Guitar-led instrumentals are obviously essential for this type of compilation and Fender ”“ The Golden Age does not disappoint including ”˜Walk ”“ Don’t Run’ by The Ventures, Dick Dale’s frantic version of ”˜Miserlou’, The Shadows’ ”˜Wonderful Land’ and former lynchpin Shadow Jet Harris playing the celebrated Fender bass on his 1962 version of ”˜Besame Mucho’.
As mirrored by the numerous entertainingNashville-recorded Fender jingles on this CD, country music was always dominated by the guitar sounds of Fender. Buck Owens & the Buckaroos’ 1965 ”˜Buckaroo’ sports a Fender electric, a Fender Jazz bass and a FenderKing acoustic too boot.
With Booker T & The MGs’ ”˜Green Onions’, Otis Redding’s ”˜Rock Me Baby’ (with Duck Dunn on Fender Precision Bass) and Sterling Morrison playing Electric XII 12 string guitar on The Velvet Underground’s 1969 ”˜Beginning to See The Light’, Fender ”“ The Golden Age makes you truly appreciate how much you love the sound of Leo Fender’s glorious invention. The twang is still the thang.


‘Memphis Boys: The Story Of American Studios – Various Artists’
(Ace)

An incredible complication, which acts as the aural counterpart to the recent book ‘Memphis Boys’, Roben Jones’ essential history of American Studios – a pokey little studio on Thomas Street, Memphis that produced a slew of unforgettable, hits.

Established by songwriter-producer Chips Moman and his business partner Don Crews during 1964, it took some years for American Studios to develop its sound but once the in-house group of key musicians (the Memphis Boys of Roben’s book title) were all in place the archetypalclassic tunes kept coming. Thanks to those players (bassist Tommy Cogbill, guitaristReggie Young, keyboardist Bobby Emmons, drummer Gene Chrisman and others) the American Studios sound became as important to recording history as that which originated from the studios of Motown, FAME and other Memphis recording studios Stax, Hi and Sun.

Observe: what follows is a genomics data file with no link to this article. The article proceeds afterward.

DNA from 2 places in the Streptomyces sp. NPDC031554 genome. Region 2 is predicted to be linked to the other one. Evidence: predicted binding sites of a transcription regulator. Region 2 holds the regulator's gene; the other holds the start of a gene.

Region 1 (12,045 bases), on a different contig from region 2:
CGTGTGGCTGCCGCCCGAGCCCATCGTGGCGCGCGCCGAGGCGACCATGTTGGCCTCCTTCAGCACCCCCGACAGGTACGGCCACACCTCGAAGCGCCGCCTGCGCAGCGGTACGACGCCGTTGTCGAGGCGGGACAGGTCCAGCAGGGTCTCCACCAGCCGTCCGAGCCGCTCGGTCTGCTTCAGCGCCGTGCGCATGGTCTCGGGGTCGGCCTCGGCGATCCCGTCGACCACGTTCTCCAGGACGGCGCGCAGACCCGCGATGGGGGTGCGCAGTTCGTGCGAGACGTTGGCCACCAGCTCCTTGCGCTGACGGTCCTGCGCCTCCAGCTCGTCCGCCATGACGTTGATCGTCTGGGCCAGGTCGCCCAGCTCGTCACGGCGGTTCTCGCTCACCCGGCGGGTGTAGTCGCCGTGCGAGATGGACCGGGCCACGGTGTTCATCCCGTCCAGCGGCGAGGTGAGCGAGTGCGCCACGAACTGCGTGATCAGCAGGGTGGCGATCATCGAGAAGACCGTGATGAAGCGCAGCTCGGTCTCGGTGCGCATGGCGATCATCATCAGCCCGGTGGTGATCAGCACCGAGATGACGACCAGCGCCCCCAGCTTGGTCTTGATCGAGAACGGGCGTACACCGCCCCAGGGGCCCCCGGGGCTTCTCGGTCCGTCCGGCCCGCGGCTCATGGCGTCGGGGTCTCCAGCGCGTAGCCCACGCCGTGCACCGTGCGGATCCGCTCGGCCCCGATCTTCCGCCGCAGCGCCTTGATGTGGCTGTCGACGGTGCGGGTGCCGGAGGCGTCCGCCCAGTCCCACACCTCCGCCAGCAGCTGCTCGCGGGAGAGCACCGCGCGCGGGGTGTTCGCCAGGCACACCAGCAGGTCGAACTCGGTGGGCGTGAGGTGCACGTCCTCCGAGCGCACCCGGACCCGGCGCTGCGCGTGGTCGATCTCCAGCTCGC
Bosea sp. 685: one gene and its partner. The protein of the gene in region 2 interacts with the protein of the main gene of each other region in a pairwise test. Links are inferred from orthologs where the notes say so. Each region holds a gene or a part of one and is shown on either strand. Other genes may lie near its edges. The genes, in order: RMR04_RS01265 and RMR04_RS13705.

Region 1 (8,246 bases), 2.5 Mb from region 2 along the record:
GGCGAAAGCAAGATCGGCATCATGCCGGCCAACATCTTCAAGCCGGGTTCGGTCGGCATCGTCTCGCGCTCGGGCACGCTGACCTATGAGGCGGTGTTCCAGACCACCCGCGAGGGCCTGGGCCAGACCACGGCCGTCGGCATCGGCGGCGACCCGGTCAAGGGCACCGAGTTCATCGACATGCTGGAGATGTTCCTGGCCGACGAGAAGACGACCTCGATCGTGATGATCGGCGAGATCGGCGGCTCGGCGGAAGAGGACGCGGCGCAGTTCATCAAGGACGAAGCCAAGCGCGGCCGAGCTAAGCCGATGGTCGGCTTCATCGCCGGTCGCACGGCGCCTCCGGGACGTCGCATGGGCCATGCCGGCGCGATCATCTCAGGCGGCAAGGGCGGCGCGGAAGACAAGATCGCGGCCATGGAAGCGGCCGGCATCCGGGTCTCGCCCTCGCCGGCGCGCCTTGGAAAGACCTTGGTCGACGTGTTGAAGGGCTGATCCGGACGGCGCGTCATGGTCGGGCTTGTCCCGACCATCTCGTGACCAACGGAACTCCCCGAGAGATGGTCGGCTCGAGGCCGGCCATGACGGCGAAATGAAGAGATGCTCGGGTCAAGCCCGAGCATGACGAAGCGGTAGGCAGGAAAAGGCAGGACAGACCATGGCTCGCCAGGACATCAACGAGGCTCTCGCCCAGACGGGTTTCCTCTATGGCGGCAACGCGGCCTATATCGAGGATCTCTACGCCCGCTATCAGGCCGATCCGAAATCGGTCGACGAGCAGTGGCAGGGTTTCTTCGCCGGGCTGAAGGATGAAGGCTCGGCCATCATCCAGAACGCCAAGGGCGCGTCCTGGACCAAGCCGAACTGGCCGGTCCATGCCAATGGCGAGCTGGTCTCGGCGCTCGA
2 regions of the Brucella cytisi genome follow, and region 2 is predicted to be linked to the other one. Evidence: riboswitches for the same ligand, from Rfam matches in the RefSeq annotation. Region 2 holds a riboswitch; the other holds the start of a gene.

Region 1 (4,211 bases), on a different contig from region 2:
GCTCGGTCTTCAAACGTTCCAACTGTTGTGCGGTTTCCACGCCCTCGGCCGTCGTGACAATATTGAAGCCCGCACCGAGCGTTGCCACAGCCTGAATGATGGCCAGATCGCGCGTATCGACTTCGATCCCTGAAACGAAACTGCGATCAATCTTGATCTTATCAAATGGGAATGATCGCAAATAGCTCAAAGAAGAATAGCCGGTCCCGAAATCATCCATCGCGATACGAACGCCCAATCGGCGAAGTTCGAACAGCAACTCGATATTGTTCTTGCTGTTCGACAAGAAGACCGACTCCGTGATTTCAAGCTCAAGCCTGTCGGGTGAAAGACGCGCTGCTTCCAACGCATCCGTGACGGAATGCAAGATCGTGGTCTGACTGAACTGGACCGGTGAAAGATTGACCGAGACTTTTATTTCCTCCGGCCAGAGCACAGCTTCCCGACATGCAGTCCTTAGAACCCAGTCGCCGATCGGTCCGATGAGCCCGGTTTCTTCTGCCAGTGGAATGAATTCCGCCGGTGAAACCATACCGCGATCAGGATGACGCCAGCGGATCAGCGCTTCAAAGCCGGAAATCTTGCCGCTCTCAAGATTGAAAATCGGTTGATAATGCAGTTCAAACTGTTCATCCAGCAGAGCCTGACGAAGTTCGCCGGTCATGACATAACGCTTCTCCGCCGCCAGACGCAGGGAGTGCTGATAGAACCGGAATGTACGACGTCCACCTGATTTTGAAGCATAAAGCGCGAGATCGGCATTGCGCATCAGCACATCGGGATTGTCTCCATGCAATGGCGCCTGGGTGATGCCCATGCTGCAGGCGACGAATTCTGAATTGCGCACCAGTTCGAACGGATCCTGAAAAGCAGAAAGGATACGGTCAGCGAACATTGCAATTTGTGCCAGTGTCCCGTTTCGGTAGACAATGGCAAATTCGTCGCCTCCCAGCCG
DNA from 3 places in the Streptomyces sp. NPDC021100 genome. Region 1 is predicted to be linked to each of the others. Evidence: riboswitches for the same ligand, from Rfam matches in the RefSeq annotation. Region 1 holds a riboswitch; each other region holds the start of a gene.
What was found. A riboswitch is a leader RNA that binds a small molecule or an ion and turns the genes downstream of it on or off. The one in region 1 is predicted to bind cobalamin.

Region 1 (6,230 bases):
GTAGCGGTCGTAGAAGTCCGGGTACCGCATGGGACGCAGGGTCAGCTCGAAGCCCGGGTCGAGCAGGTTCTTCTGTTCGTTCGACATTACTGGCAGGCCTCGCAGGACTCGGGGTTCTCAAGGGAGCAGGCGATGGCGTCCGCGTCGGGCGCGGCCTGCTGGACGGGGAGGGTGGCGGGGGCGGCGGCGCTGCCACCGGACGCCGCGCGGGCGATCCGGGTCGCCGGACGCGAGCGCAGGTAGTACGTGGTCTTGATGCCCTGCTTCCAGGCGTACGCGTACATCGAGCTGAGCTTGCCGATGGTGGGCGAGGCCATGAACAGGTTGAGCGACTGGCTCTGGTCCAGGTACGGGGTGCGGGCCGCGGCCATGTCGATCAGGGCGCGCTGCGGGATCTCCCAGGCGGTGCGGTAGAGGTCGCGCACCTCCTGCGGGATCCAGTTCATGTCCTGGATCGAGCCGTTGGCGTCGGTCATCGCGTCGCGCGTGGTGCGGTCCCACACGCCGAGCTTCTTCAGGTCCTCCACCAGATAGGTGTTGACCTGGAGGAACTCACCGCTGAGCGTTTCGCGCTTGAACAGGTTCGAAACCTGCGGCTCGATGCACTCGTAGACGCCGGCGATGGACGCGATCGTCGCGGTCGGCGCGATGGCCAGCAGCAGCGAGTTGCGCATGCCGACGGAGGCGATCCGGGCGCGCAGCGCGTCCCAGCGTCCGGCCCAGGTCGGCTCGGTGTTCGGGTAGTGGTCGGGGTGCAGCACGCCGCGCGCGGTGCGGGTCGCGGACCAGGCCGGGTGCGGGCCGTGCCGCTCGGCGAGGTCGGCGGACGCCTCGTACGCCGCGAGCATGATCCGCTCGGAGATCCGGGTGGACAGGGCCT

Complied by Jones, John Browen and Tony Rounce, Memphis Boys is overflowing with the rich soul, country, gospel, R&B and pop sounds that defined American.
The first huge 1967 hits recorded at American (The House that Chips Built) are featured here: James & Bobby Purify’s exuberant cover of the legendary Andre Williams’ ”˜Shake A Tail Feather’, Oscar Toney Jr’s soulful ”˜For Your Precious Love’ and The Box Tops ”˜The Letter’, one of the biggest hits of the year and American’s first international smash, sung by a teenage Alex Chilton.
And the hits kept coming, many featured here; King Curtis’ grooving ”˜Memphis Soul Stew’, Dusty Springfield’s ”˜Son-Of-A Preacher Man’ (included on her seminal American recorded LP, Dusty In Memphis), Joe Tex’s party record ”˜Skinny Legs And All’, Arthur Conley’s ”˜Funky Street’, Joe Simon’s jailhouse chain gang soul drama ”˜Nine Pound Steel’.

Elvis Presley recorded arguably his most artistically satisfyingalbum of career at From Elvis In Memphis at American (1969); his magisterial cover of Hank Snow’s ”˜I’m Moving On’ is included here, as is Mark James’ original 1968 version of ”˜Suspicious Minds’, covered by The King in 1969.
A possible second volume is on the cards, but for now Memphis Boys: The Story Of American Studios covers much of the saga with style and substance.

‘Psychedelic Guitars’ – Jerry Cole (Ace)

Guitarist Jerry Cole is memorably described by Psychedelic Guitars’ compiler Mike Vernon as“a space age, soul-surfin’, hot roddin’, go-goin’, blues-pickin’ psychedelic ranger if there ever was one.” Ace’s third collection of Jerry Cole’s 1960s recordings for the Crown and Custom labels goes a long way to backing up Vernon’s fulsome praise.
Hot Rod Twangin’, the first CD in Ace’s series, showcased some of Jerry’s early R&B work as Billy Boyd and tracks from his hot rod-themed LPs of the mid-60s. The second volume, Guitars A Go Go, showed Cole playing some brutal disco-fuelled guitar playing.Psychedelic Guitarstells the tale of how when America was tuning in and dropping out at the whim of Timothy Leary, the Crown label turned to Jerry Cole catch some profitable musical psychotropic action. It was at this time that Crown launched Custom Records, the label on which Cole’s six psychedelic albums were released.
Recorded under various monikers, including The Projection Company, T Swift & The Electric Bag and The Stone Canyon Rock Group, Jerry Cole’s predominately instrumental records are a strange but invigorating blend of Davie Allan & The Arrows movie biker guitar rock, 60s Link Wray raunch and twisted late 1960s loungecore music. The result approaches the realm of cocktail music for swingin’ armchair bikers. Among the numerous highlights are T Swift & The Electric Bag’s exploration of Hendrix’s ”˜Are You Experienced’ (the CD begins with blistering instrumental ”˜Our Man Hendrix’ by The Generation Gap), the rockin’ ”˜Wild Times’ by The Stone Canyon Rock Group, the trippy ”˜Kimeaa’ by The Projection Company and flat out stoner rocker ”˜Fool’s Luck’ by The Generation Gap.
Coupled with creditable covers of The Spencer Davis Group’s ”˜Give Me Some Lovin” (The Projection Company) and Jimmy Webb’s ”˜MacArthur Park’ (The Stone Canyon Rock Group, featuring a groovy sax solo), Jerry Cole’s freewheeling Psychedelic Guitars is a blast. The LP covers are something to marvel at too.